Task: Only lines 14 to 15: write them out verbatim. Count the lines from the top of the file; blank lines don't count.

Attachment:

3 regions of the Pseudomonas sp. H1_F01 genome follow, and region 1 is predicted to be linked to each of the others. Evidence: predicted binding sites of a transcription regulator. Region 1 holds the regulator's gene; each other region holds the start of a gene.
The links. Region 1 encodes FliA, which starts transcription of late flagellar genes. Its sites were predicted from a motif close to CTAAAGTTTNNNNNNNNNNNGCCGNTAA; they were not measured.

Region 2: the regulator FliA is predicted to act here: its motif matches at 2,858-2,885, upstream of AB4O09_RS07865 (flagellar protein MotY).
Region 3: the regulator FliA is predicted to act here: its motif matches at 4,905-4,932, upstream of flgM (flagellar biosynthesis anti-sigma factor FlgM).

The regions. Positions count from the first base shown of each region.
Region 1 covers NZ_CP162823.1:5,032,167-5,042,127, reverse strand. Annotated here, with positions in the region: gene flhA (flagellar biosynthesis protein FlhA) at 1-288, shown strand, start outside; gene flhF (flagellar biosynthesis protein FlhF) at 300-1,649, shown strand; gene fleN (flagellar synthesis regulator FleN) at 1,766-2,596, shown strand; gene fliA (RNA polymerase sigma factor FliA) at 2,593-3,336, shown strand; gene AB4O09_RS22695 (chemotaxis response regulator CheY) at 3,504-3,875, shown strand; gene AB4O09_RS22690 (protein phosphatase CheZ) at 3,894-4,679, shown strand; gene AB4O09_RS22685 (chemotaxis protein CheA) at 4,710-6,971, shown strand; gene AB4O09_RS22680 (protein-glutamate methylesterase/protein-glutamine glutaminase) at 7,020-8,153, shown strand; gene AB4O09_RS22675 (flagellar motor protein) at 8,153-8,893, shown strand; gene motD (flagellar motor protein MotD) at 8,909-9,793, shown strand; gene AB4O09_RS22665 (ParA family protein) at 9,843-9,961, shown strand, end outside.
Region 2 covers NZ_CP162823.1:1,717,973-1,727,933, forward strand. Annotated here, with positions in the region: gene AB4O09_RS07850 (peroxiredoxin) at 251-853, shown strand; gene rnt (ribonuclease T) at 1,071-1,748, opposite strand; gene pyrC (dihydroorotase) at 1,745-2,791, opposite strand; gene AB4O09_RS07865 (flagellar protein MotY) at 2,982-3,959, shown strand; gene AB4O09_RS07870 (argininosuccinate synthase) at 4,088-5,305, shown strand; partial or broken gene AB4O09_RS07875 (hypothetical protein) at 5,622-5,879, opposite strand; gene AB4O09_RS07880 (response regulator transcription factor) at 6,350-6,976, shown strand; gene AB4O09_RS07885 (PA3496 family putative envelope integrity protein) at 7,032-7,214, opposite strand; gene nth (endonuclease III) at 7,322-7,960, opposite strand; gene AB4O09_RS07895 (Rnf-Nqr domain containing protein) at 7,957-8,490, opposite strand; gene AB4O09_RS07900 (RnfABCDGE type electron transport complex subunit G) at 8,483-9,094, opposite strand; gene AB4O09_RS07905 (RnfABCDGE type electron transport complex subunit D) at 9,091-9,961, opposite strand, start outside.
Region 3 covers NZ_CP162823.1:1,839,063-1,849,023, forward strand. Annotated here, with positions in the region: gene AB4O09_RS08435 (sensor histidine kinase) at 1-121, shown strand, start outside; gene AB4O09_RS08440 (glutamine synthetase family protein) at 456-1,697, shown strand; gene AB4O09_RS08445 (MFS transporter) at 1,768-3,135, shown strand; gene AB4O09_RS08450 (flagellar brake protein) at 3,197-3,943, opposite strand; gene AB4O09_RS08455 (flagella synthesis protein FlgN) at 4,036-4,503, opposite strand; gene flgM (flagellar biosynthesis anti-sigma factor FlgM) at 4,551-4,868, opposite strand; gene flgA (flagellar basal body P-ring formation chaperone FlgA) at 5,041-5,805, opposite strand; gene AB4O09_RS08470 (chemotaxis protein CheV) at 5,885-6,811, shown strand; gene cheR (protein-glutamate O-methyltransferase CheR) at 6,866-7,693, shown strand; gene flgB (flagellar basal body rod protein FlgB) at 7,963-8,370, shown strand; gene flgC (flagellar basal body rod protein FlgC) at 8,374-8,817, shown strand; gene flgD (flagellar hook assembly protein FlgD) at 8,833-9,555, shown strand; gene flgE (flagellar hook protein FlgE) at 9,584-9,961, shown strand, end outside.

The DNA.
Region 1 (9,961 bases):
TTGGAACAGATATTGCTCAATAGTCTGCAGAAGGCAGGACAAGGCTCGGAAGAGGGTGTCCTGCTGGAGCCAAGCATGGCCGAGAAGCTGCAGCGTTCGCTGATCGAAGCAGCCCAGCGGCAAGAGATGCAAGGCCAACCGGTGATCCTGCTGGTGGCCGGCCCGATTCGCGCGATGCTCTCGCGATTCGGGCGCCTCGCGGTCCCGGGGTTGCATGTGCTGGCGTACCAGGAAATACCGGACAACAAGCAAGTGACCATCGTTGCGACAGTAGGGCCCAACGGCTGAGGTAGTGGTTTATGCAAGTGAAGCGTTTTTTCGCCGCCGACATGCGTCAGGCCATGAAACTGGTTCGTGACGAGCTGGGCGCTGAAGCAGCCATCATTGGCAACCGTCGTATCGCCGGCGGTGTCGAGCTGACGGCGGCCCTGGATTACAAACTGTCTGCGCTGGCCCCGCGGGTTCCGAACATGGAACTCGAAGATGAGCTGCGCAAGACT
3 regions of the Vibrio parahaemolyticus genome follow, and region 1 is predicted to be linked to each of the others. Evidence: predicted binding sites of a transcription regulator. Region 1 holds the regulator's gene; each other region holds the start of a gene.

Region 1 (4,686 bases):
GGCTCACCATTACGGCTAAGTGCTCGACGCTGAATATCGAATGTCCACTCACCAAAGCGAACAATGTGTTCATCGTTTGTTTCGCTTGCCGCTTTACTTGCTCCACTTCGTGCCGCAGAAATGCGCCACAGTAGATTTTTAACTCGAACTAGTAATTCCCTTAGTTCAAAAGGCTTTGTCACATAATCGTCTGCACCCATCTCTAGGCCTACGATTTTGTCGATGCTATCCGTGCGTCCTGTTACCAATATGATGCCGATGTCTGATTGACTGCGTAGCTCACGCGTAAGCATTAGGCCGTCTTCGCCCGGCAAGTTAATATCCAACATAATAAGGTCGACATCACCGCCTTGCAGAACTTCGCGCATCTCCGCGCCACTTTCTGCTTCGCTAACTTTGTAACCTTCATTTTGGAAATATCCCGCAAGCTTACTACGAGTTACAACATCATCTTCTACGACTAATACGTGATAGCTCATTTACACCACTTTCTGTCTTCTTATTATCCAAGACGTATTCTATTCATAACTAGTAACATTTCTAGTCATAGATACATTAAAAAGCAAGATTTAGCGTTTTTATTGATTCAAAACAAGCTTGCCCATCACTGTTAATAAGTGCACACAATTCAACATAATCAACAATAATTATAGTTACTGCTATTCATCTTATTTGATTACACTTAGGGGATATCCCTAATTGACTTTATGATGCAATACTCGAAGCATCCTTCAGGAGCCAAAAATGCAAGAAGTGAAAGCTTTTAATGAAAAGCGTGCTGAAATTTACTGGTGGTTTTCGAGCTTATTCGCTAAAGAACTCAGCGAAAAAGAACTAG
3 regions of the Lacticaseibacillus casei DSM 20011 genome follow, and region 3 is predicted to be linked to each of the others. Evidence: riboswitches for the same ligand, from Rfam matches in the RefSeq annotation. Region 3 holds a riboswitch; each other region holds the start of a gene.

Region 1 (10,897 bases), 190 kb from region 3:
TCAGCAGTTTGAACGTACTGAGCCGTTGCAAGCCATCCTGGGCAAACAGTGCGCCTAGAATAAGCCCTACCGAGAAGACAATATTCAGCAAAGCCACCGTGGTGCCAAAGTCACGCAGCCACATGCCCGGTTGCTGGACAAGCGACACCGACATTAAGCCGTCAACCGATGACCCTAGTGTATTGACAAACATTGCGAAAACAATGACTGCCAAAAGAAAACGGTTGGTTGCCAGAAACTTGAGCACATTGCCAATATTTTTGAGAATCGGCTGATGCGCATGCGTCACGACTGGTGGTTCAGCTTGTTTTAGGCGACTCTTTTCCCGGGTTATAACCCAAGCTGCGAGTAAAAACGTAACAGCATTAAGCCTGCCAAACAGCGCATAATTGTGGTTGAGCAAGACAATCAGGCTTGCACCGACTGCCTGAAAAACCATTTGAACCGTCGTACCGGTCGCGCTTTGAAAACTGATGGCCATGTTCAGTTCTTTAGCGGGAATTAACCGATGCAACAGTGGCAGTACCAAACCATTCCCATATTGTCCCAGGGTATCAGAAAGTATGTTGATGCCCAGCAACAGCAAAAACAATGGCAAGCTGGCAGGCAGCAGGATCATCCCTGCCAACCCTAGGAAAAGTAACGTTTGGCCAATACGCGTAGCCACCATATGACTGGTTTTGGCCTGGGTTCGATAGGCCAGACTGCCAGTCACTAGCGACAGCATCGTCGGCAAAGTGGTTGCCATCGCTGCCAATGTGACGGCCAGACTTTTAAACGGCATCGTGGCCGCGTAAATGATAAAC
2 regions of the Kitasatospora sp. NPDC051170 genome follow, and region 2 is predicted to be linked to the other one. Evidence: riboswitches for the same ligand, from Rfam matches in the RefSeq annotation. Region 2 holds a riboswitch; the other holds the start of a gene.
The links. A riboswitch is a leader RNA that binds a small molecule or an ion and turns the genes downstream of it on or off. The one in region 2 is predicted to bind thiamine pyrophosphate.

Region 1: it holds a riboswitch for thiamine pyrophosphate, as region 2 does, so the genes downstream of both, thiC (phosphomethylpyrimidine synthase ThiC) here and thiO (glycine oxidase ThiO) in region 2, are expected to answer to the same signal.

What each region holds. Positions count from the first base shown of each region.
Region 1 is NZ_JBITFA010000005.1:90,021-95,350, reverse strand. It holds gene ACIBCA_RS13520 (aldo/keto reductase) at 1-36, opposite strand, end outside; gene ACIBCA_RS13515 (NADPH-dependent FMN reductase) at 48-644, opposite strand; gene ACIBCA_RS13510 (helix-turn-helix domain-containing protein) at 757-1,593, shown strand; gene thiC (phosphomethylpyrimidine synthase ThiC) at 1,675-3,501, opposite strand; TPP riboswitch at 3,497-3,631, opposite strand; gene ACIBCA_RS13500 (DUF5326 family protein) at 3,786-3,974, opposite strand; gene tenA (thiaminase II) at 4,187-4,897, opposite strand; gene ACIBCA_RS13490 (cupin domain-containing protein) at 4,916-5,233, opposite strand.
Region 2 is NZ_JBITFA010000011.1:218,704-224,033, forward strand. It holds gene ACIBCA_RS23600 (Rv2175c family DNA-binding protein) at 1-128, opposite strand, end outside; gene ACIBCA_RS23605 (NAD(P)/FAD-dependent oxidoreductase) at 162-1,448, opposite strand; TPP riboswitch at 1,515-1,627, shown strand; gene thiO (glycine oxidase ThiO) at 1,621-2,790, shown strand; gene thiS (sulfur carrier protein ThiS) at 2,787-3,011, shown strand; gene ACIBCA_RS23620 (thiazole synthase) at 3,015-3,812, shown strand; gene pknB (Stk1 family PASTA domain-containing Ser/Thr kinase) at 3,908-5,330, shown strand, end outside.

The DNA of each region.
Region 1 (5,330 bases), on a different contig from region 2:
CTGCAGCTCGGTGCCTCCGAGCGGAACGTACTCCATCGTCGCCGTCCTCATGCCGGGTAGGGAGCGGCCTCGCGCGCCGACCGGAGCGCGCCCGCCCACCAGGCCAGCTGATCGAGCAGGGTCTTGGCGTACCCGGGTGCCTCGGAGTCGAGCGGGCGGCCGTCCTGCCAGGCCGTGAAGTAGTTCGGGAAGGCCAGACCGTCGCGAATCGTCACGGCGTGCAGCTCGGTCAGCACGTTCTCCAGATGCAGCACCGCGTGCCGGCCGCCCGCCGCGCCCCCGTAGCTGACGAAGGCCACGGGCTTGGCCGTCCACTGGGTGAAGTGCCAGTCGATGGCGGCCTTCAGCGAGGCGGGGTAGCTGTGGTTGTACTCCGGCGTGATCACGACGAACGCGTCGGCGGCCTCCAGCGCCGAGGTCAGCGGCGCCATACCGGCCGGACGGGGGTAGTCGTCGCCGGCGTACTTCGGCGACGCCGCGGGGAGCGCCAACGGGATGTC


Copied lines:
GGCTCACCATTACGGCTAAGTGCTCGACGCTGAATATCGAATGTCCACTCACCAAAGCGAACAATGTGTTCATCGTTTGTTTCGCTTGCCGCTTTACTTGCTCCACTTCGTGCCGCAGAAATGCGCCACAGTAGATTTTTAACTCGAACTAGTAATTCCCTTAGTTCAAAAGGCTTTGTCACATAATCGTCTGCACCCATCTCTAGGCCTACGATTTTGTCGATGCTATCCGTGCGTCCTGTTACCAATATGATGCCGATGTCTGATTGACTGCGTAGCTCACGCGTAAGCATTAGGCCGTCTTCGCCCGGCAAGTTAATATCCAACATAATAAGGTCGACATCACCGCCTTGCAGAACTTCGCGCATCTCCGCGCCACTTTCTGCTTCGCTAACTTTGTAACCTTCATTTTGGAAATATCCCGCAAGCTTACTACGAGTTACAACATCATCTTCTACGACTAATACGTGATAGCTCATTTACACCACTTTCTGTCTTCTTATTATCCAAGACGTATTCTATTCATAACTAGTAACATTTCTAGTCATAGATACATTAAAAAGCAAGATTTAGCGTTTTTATTGATTCAAAACAAGCTTGCCCATCACTGTTAATAAGTGCACACAATTCAACATAATCAACAATAATTATAGTTACTGCTATTCATCTTATTTGATTACACTTAGGGGATATCCCTAATTGACTTTATGATGCAATACTCGAAGCATCCTTCAGGAGCCAAAAATGCAAGAAGTGAAAGCTTTTAATGAAAAGCGTGCTGAAATTTACTGGTGGTTTTCGAGCTTATTCGCTAAAGAACTCAGCGAAAAAGAACTAG
3 regions of the Lacticaseibacillus casei DSM 20011 genome follow, and region 3 is predicted to be linked to each of the others. Evidence: riboswitches for the same ligand, from Rfam matches in the RefSeq annotation. Region 3 holds a riboswitch; each other region holds the start of a gene.